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Abstract P226: Changes of Blood Pressure and Urinary Sodium Over 18 Years in Rural China: Results From the INTERMAP China Prospective Study

ABSTRACT

Background: Tremendous dietary pattern changes could be a driver of the increasing burden of high blood pressure (BP) in developing countries. However, data on nutrition transitions and associated BP changes are scarce.

Objective: To explore BP changes and sodium (Na) consumption over 18 years in China.

Methods: International Collaborative Study of Macro-/Micro-nutrients and Blood Pressure (INTERMAP) enrolled 839 men and women aged 40-59 years from three geographically diverse regions (Beijing, Shanxi in the north and Guangxi in the south) in 1997. INTERMAP China Prospective (ICP) Study followed up these three populations in 2015-2016. Seated BP were measured at least twice following at least 5 minutes of rest, using a random zero sphygmomanometer for the INTERMAP (baseline) and an oscillometric device (Omron HEM-907) for the ICP (follow-up). When calculating BP changes, baseline values were converted using equations developed in a calibration study. Timed 24-hr urine samples were collected at baseline and follow-up using the same protocol. Urinary Na and creatinine (Cr) were measured by emission flame photometry method at baseline and ion-selective electrode method at follow-up. BP and dietary Na changes over time were compared using student t test.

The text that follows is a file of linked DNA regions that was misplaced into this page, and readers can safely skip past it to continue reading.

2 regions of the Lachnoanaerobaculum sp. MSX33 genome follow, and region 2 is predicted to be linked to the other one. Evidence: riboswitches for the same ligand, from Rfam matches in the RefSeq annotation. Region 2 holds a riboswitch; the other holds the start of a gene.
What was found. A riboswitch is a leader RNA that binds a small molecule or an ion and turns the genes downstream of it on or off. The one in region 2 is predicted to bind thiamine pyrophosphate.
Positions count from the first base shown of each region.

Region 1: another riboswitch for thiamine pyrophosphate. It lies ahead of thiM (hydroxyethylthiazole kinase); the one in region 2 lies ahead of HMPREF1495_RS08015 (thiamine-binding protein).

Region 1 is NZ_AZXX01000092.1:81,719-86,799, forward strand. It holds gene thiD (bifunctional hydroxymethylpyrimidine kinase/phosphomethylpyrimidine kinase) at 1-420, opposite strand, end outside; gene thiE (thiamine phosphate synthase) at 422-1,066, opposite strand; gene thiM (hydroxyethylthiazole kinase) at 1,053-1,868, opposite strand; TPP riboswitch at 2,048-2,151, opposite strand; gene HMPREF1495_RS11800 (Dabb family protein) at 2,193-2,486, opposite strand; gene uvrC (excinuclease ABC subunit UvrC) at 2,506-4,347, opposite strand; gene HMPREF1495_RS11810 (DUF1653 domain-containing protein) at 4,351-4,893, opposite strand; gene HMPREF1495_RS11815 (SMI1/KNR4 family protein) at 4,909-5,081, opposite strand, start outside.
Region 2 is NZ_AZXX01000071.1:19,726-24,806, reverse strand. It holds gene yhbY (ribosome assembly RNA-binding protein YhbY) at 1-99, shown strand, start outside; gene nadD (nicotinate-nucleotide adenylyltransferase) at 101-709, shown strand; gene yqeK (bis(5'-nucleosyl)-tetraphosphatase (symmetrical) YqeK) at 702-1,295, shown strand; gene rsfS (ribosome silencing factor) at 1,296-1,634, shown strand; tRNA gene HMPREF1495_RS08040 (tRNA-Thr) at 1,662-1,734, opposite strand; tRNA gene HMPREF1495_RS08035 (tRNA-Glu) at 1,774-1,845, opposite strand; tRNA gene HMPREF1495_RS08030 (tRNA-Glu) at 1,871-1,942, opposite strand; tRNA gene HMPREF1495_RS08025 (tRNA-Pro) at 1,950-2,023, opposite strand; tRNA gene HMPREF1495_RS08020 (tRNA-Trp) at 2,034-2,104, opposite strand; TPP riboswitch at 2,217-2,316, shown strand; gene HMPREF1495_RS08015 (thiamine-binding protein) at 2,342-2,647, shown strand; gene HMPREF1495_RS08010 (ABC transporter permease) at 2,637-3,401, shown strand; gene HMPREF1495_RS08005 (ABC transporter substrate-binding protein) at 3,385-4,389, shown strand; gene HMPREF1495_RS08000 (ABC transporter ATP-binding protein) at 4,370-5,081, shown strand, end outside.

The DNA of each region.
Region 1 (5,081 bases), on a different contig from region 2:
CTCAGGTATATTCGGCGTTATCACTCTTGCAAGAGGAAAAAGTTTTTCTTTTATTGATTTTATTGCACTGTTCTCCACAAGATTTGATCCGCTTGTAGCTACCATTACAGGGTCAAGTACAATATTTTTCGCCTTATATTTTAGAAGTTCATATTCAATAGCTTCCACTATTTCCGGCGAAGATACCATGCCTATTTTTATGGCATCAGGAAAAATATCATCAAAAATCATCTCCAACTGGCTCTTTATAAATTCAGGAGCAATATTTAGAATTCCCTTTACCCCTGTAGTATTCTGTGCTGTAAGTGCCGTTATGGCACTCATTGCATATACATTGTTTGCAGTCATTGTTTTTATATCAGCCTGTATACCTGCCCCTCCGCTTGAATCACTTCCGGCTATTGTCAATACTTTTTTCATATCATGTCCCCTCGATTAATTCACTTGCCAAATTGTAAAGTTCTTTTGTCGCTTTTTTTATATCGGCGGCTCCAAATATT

Results: Systolic BP increased considerably in all three sites; largest increment in Guangxi (18.6, 95% CI: 16.0-21.1 mm Hg, P<0.001) and smallest in Beijing (9.1, 6.3-11.8 mm Hg, P<0.001) (Table 1). Level of urinary Na was almost double in north (Beijing and Shanxi) than south (Guangxi) at follow-up (P<0.001), similar as baseline. On average, participants consumed 10.8 (4.7) and 11.8 (4.7) grams of salt at Beijing and Shanxi and 6.3 (3.0) grams of salt at Guangxi at follow-up, though a trend of reduction in Na/Cr (-3.7, 95% CI: -4.7- -2.6, P<0.001) overall was documented.

Conclusions: Systolic BP levels increased considerably in this cohort between 1997 and 2015 in rural China. Na consumption might have a declining trend, but still at a very high level at northern China.